3. Black Spell of Destruction – (5:39) – ★★★☆☆
4. Channeling the Power of Souls into a New God – (3:27) – ★★★★☆
5. War – (2:30) – ★★★☆☆
6. The Crying Orc – (0:58) – ★★★★★
7. A Lost Forgotten Sad Spirit – (10:52) – ★★★★☆
8. My Journey to the Stars – (8:10) – ★★★★☆
9. Dungeons of Darkness – (4:52) – ★★★☆☆
1The other one having killed himself, according to this Sputnikmusic article: http://www.sputnikmusic.com/review/14328/Burzum-Burzum/
2Okay, maybe a bit more than that.
3Quite a bit of this can be read in Vikernes’ own words on his web site, which features a series of autobiographical articles on black metal, neopaganism, and ultra-nationalism. A key section is Vikernes’ description of his feud and subsequent murder of Euronymous, in which he often mocks the artificiality that he perceived as infecting heavy metal and even his own local scene. Check it out at: http://www.burzum.org/eng/library/a_burzum_story02.shtml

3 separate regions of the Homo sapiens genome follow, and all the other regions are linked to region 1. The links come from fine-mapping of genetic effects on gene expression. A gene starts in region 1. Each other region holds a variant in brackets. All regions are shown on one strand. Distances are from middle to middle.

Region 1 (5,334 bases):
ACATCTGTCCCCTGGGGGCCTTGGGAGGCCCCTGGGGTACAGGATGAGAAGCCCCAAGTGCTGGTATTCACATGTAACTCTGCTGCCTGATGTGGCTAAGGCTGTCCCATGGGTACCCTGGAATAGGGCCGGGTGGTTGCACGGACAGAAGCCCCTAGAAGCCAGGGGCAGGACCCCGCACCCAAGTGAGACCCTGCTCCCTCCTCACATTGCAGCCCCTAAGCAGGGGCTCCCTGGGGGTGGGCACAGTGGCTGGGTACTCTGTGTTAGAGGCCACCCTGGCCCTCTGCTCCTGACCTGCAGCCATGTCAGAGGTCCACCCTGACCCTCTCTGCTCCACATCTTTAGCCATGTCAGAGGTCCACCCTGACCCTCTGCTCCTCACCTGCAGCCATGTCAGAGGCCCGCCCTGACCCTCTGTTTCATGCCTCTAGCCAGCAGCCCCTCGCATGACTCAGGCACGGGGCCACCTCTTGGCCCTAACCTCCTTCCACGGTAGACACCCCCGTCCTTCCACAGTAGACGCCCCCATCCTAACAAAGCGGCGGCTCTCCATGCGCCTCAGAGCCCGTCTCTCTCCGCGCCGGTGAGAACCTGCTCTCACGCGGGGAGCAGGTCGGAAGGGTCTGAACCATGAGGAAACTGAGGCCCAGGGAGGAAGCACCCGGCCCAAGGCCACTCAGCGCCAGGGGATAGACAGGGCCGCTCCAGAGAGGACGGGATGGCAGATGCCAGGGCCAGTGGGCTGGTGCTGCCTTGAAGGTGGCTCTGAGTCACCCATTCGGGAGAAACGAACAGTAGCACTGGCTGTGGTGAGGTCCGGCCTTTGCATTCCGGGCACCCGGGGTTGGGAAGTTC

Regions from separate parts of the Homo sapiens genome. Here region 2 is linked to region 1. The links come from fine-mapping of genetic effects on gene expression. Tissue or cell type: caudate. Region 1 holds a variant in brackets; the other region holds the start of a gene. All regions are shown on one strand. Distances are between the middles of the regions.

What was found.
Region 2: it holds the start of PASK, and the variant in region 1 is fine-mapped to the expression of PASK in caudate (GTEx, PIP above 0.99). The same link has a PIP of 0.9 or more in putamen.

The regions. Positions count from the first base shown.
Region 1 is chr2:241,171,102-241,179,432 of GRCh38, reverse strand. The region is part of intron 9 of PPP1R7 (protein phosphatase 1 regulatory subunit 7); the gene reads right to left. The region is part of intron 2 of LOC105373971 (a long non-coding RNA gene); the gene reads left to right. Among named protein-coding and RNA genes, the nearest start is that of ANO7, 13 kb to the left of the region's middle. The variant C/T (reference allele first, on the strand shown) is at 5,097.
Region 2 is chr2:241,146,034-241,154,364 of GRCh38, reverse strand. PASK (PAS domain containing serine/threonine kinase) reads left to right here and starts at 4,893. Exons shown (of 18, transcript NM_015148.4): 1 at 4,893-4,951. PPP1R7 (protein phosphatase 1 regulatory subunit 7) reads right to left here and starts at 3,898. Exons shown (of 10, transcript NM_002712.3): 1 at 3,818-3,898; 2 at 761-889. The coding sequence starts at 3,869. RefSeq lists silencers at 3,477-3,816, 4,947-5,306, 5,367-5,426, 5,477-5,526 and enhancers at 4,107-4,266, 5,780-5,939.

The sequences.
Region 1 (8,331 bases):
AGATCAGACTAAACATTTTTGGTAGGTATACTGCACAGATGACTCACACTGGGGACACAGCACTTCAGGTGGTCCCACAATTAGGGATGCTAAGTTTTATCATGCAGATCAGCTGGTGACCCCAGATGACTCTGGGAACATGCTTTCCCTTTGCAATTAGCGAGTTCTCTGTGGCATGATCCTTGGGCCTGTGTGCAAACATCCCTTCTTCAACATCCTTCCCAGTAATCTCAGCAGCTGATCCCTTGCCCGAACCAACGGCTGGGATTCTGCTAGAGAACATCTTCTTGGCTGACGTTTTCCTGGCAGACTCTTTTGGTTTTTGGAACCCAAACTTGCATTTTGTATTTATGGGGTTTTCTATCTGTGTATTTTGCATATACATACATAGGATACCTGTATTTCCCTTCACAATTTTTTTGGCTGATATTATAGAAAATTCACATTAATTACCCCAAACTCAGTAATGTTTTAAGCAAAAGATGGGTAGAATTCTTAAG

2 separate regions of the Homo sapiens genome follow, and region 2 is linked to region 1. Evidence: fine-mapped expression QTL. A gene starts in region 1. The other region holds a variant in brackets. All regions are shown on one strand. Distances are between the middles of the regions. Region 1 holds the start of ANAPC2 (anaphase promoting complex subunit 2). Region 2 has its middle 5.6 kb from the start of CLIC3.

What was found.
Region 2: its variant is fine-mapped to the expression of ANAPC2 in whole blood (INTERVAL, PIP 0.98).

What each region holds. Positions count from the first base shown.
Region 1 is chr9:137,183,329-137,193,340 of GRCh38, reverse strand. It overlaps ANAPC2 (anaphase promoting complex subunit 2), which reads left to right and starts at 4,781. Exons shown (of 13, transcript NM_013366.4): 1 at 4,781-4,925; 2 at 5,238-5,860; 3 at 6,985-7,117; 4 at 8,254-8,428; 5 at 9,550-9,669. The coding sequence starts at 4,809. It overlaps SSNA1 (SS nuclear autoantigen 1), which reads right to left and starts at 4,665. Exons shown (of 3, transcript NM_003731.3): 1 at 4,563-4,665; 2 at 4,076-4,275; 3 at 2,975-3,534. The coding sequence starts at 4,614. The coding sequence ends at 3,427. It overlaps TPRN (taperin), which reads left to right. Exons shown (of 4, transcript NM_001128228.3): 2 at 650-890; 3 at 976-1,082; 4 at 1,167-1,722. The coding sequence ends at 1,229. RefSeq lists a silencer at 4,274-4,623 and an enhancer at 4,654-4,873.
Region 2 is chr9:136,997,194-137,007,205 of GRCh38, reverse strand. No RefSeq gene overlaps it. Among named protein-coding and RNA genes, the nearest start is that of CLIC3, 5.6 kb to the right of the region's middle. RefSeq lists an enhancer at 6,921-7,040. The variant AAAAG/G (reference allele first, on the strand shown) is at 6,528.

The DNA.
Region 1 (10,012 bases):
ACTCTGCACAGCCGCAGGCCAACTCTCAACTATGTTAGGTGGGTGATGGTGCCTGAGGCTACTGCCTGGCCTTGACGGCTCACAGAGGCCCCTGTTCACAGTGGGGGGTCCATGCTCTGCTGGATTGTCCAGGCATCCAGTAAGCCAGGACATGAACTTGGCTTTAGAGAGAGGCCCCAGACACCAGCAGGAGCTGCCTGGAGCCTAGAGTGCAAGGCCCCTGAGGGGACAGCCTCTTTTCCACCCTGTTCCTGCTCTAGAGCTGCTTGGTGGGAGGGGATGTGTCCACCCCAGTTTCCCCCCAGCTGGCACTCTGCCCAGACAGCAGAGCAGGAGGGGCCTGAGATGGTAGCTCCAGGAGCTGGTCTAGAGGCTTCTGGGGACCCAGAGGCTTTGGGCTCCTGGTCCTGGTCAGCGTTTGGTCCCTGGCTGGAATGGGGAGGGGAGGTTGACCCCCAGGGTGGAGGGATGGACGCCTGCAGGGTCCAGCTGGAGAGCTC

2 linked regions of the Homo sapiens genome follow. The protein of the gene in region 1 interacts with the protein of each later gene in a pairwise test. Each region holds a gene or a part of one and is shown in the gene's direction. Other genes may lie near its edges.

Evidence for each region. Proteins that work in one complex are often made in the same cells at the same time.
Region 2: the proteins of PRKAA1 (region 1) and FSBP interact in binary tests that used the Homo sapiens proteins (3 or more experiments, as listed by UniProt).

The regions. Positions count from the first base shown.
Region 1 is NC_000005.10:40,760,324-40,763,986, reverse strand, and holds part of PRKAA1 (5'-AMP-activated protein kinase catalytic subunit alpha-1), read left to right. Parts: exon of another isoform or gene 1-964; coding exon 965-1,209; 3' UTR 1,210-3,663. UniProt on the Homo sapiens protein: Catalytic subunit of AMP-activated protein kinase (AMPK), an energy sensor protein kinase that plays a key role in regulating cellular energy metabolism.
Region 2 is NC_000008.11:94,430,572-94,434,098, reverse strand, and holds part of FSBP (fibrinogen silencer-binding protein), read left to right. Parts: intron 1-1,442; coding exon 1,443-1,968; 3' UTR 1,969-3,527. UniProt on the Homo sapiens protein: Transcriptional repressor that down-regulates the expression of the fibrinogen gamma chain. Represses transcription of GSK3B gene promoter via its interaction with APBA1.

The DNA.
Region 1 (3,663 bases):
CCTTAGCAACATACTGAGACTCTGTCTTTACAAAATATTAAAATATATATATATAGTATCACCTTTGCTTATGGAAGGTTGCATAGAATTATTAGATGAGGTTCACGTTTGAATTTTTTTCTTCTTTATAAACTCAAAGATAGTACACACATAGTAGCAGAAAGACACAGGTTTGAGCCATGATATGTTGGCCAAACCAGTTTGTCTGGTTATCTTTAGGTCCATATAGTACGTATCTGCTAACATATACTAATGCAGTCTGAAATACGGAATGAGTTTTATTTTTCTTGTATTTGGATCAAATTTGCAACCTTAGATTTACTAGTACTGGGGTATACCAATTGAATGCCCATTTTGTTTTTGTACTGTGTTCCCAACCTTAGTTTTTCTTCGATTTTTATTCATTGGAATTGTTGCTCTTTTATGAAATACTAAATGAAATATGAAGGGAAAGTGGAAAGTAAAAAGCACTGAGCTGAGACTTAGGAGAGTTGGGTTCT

4Vikernes dislikes talking about the recording set-up of the early Burzum albums, calling such conversations pointless and exactly what he rebelled against in the early nineties. But if you’re curious, he does discuss his equipment on his web site at: http://www.burzum.org/eng/library/a_burzum_story06.shtml
5… which would be taken to its logical conclusion on Filosofem.
6The solo on “War” was performed by Euronymous. It harkens back to black metal’s thrash foundations, although it is oddly out of place on an album that fought so hard to disestablish itself from heavy metal norms.